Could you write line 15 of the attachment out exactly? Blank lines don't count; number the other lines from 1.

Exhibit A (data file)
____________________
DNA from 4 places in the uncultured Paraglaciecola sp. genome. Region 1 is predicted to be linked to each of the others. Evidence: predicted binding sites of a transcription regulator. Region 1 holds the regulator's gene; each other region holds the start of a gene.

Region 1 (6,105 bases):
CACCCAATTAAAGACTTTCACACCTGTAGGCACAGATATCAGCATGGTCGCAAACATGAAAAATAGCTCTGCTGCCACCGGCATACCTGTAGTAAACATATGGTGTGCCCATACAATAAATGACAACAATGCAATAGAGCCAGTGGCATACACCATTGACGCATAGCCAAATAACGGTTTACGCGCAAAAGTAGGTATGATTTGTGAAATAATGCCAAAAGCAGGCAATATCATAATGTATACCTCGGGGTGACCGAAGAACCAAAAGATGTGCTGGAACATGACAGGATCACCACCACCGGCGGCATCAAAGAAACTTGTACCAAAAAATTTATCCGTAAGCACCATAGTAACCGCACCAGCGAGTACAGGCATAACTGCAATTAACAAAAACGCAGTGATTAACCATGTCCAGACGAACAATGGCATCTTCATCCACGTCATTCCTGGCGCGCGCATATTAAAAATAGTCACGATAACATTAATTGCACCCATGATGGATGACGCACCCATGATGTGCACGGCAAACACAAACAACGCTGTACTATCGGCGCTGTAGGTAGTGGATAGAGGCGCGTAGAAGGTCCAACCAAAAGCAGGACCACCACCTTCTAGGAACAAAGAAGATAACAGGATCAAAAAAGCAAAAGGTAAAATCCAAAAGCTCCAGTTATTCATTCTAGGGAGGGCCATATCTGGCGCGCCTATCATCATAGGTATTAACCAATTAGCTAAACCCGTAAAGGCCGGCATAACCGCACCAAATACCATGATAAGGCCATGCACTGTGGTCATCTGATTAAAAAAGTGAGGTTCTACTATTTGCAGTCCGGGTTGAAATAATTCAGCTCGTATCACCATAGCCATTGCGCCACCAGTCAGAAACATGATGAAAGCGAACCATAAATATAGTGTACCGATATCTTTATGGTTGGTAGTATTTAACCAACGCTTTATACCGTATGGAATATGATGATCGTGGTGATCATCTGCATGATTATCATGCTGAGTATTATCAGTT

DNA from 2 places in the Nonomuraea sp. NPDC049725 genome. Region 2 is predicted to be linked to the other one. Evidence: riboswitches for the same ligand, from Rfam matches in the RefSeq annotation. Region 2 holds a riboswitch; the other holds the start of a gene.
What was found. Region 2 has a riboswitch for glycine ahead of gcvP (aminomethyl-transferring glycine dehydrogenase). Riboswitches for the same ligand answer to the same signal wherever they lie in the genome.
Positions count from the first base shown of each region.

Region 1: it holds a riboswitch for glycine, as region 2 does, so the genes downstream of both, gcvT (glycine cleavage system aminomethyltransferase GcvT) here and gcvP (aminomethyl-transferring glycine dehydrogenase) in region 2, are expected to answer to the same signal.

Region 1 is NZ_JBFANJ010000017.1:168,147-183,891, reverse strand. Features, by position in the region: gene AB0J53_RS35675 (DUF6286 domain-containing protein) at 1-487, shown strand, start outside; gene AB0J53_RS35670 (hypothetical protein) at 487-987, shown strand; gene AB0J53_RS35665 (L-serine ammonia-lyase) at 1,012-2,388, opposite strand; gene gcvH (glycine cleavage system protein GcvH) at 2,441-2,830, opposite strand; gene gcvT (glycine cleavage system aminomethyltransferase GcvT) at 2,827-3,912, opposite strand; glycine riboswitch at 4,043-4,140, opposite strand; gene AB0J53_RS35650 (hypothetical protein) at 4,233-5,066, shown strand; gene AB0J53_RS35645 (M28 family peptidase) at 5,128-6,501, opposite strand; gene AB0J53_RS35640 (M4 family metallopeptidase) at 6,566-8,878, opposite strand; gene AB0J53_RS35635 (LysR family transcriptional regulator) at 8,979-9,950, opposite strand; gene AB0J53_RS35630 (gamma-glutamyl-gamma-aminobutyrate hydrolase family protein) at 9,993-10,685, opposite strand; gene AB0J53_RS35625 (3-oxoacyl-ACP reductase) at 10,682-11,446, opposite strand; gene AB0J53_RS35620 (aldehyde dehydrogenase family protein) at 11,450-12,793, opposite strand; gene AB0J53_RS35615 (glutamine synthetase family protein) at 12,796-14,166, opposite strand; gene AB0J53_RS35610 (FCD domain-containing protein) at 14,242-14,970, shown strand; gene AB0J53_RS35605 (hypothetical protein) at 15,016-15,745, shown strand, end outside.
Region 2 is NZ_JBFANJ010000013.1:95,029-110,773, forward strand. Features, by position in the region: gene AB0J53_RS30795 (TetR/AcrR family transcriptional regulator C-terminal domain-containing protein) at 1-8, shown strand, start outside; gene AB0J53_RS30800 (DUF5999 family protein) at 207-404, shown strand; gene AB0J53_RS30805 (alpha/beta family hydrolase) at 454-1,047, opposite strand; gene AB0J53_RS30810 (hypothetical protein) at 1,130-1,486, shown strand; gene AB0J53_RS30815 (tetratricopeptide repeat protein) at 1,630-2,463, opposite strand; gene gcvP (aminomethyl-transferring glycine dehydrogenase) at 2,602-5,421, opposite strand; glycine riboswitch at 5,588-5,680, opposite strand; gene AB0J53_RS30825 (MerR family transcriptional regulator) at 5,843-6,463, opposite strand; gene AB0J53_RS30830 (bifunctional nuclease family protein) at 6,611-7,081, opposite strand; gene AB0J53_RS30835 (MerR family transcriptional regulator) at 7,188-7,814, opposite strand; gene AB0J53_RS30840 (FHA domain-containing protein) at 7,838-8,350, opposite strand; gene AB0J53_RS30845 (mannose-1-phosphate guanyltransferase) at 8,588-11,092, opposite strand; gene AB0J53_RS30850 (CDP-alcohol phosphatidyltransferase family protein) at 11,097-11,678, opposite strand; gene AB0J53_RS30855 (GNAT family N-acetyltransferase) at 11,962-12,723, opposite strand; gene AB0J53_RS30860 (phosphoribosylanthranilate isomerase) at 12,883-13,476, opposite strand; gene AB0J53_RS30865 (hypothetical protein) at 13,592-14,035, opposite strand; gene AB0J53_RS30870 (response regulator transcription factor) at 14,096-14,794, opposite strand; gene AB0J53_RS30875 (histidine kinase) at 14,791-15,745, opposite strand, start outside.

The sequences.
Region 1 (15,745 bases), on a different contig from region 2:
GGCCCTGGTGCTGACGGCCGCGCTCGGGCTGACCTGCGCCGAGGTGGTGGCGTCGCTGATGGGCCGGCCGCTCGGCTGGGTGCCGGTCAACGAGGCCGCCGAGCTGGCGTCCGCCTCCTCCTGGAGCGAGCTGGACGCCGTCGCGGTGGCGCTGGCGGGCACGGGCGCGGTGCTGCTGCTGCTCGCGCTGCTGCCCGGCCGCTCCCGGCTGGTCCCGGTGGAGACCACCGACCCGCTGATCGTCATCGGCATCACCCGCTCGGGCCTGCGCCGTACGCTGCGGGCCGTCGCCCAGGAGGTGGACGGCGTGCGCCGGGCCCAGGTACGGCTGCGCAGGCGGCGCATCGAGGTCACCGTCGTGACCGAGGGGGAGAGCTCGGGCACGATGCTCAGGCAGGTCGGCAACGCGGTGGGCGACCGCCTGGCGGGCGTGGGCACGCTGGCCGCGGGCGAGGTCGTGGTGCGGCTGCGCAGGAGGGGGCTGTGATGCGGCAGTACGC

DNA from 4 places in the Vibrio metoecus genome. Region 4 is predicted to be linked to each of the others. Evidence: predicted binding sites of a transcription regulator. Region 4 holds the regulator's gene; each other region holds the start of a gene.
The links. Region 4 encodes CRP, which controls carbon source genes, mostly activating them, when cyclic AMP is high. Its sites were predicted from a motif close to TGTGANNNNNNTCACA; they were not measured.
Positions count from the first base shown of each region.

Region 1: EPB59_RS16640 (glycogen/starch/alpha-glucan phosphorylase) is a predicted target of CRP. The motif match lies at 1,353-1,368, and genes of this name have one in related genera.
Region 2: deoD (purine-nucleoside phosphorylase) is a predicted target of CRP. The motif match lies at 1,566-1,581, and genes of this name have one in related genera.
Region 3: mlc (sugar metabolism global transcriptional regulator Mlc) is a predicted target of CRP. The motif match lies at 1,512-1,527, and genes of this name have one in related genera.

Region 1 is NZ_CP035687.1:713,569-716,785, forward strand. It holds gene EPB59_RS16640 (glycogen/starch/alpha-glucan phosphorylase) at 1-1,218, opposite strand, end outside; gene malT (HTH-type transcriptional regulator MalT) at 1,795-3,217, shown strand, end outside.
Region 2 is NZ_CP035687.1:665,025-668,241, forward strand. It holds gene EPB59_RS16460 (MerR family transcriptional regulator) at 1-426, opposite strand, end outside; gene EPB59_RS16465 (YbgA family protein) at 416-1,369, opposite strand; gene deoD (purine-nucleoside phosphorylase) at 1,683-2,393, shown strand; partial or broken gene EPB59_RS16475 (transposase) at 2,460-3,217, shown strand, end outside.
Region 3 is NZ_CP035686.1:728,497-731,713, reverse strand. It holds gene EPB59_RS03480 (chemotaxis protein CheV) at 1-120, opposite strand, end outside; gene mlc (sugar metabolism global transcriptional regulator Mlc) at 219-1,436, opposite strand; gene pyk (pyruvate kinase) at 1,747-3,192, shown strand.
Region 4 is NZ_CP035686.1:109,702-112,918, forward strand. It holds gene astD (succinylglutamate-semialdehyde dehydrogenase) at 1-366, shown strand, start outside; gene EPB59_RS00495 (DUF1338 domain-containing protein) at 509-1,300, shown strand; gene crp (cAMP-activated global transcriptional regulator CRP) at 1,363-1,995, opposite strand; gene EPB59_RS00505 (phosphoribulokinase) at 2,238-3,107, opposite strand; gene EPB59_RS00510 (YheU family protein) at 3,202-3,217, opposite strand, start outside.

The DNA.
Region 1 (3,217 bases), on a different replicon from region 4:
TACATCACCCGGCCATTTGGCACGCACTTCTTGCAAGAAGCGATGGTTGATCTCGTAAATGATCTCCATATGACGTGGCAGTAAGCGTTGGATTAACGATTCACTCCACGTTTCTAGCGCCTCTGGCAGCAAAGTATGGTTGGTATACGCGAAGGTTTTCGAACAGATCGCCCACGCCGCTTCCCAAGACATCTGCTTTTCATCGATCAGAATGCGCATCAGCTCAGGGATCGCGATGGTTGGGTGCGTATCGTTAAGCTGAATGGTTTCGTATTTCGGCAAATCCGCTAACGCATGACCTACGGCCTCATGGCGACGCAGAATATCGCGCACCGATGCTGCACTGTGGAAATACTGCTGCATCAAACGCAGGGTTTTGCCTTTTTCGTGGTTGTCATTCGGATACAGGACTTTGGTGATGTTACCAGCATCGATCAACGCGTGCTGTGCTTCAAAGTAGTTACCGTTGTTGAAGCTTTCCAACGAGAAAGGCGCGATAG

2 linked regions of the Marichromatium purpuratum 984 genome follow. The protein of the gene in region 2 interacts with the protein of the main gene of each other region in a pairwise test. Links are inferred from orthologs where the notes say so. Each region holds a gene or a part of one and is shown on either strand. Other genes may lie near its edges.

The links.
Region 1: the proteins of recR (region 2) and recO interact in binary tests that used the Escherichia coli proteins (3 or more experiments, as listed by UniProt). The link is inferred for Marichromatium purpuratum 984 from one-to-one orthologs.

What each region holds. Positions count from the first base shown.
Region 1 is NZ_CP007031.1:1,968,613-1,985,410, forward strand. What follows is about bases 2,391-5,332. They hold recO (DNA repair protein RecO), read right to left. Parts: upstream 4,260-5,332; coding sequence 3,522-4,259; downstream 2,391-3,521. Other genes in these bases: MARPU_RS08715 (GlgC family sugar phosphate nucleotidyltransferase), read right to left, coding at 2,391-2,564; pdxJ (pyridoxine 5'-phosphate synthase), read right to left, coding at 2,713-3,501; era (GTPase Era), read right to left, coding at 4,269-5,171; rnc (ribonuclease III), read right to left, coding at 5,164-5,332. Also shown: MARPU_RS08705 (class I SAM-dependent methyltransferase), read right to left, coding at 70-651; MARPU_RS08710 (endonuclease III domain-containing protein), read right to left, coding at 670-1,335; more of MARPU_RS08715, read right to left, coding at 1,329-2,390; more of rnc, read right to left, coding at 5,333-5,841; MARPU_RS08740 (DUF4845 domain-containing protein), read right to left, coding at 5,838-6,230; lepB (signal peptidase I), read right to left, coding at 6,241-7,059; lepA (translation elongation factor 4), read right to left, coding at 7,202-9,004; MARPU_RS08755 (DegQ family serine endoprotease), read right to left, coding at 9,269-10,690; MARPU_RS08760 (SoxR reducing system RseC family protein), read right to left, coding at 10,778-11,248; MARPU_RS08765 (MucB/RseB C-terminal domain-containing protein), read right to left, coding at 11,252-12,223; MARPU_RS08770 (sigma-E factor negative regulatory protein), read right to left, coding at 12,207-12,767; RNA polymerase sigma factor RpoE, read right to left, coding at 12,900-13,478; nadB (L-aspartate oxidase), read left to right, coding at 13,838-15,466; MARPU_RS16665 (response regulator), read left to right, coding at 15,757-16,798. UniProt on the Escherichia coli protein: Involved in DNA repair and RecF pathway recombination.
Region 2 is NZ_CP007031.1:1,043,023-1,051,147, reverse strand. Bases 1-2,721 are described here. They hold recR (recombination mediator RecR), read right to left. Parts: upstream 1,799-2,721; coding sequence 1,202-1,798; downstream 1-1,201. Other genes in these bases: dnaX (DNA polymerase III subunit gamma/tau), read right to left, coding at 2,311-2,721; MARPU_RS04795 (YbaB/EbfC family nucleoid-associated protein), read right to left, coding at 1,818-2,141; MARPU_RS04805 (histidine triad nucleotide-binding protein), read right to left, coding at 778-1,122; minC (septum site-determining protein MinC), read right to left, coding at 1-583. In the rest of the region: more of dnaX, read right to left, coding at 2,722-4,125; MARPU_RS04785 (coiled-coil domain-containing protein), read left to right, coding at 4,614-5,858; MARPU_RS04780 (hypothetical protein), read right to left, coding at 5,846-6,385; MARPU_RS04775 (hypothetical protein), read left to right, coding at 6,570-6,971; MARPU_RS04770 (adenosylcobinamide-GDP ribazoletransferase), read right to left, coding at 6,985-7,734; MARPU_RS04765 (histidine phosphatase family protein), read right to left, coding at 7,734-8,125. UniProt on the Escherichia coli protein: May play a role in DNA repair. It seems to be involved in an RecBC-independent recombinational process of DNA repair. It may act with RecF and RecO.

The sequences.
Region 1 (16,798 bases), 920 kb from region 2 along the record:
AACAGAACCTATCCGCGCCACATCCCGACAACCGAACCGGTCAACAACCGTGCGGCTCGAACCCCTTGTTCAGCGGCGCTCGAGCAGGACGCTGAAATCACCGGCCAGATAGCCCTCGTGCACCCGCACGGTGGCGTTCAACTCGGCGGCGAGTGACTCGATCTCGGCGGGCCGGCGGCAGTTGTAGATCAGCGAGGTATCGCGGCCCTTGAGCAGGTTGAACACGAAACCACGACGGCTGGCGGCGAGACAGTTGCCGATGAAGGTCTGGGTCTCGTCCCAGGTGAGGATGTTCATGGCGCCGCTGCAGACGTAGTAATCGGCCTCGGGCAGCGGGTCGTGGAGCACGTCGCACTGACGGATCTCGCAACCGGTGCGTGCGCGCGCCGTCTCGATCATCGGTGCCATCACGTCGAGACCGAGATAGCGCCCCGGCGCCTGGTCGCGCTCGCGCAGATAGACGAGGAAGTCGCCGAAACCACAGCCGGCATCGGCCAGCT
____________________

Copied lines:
Positions count from the first base shown of each region.